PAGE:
To achieve this, distributors must have a sufficient number of distribution centers — locations from which the specialty drugs can be sourced and transported — that are geographically broad enough to provide rapid delivery across the country.

Having an extensive network of distribution centers helps patients better access the specialty drugs they need by:

  • Ensuring same-day, emergency (within hours), and after-hours delivery of specialty medications.
  • Providing nationwide service to hospitals and other providers.
  • Reducing product waste, associated costs, and patient treatment times.
  • Meeting the complex distribution requirements for a variety of manufacturers.

Inventory Tracking

Surges in the request for a specific medication, as well as medication stockpiling, can lead to drug shortages and inequitable or reduced access to medication. 

For example, during the height of the COVID-19 pandemic in 2020, pharmacies reported shortages of even the most common drugs, such as acetaminophen. And according to a report published by the Center for Infectious Disease Research and Policy at the University of Minnesota, the surge in demand for certain medications led to severe shortages of 29 of the 40 drugs critical to treating COVID-19 patients.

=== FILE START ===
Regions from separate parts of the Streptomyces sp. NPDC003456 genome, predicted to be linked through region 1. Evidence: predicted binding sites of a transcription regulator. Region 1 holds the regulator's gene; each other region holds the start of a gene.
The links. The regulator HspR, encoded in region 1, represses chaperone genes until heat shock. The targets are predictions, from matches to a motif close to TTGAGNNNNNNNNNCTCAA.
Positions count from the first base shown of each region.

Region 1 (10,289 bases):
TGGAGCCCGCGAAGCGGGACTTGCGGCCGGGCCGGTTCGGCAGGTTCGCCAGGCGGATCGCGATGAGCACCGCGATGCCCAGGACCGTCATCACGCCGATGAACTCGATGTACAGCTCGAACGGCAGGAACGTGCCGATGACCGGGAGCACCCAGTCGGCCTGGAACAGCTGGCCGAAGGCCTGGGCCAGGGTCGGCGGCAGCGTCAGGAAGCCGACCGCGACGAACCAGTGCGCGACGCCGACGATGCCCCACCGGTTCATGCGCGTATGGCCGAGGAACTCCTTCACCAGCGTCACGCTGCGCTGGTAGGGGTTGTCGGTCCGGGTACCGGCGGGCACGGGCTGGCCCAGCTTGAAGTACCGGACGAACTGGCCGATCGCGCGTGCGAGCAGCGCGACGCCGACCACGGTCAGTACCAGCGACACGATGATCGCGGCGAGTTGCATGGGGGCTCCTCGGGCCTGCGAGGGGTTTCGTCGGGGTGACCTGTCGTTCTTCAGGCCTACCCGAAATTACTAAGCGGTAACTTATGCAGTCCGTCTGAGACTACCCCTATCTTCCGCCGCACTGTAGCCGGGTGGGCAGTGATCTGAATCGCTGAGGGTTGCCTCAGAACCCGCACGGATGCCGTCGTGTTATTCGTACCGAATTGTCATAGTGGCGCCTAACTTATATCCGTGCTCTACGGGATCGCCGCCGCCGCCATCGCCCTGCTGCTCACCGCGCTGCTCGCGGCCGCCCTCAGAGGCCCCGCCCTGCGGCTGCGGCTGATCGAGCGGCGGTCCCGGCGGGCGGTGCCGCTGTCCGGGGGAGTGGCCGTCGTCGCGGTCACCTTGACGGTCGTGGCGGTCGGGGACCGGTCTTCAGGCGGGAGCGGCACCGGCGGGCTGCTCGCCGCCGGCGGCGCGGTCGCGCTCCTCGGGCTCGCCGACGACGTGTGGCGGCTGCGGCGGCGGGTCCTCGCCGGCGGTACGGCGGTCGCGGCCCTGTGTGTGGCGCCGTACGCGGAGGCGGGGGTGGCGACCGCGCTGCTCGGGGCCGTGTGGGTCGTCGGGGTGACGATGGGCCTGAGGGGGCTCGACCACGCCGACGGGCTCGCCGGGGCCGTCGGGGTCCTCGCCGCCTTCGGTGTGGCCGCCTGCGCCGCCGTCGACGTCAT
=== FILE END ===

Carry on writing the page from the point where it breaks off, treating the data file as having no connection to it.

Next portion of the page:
Thus it is crucial to the drug supply chain that medication distributors know exactly how much medication they have on hand, and in which of their distribution centers these specific quantities are located.

Distributors can safeguard against drug shortages and help increase patient access to specialty medications by closely monitoring their supply-chain inventory. They do this through a strict adherence to complete inventory documentation and storage site audits, and by providing real-time tracking of orders of specialty medication, from initiation through final delivery.

Moreover, from their position at the center of the supply chain, distributors have data from both upstream and downstream partners. This data can provide a clearer picture of customers’ needs and more meaningful insights around supply-chain realities that can increase distribution efficiency, lower costs, and benefit the healthcare system overall.

BioCareSD is proud to serve as a leader in specialty distribution for more than 40 years. We strive every day to deliver unparalleled service to our patients and partners and, most importantly, to provide patients across the country with fast and easy access to life-saving medications.  To learn more about partnering with BioCareSD, please contact us here.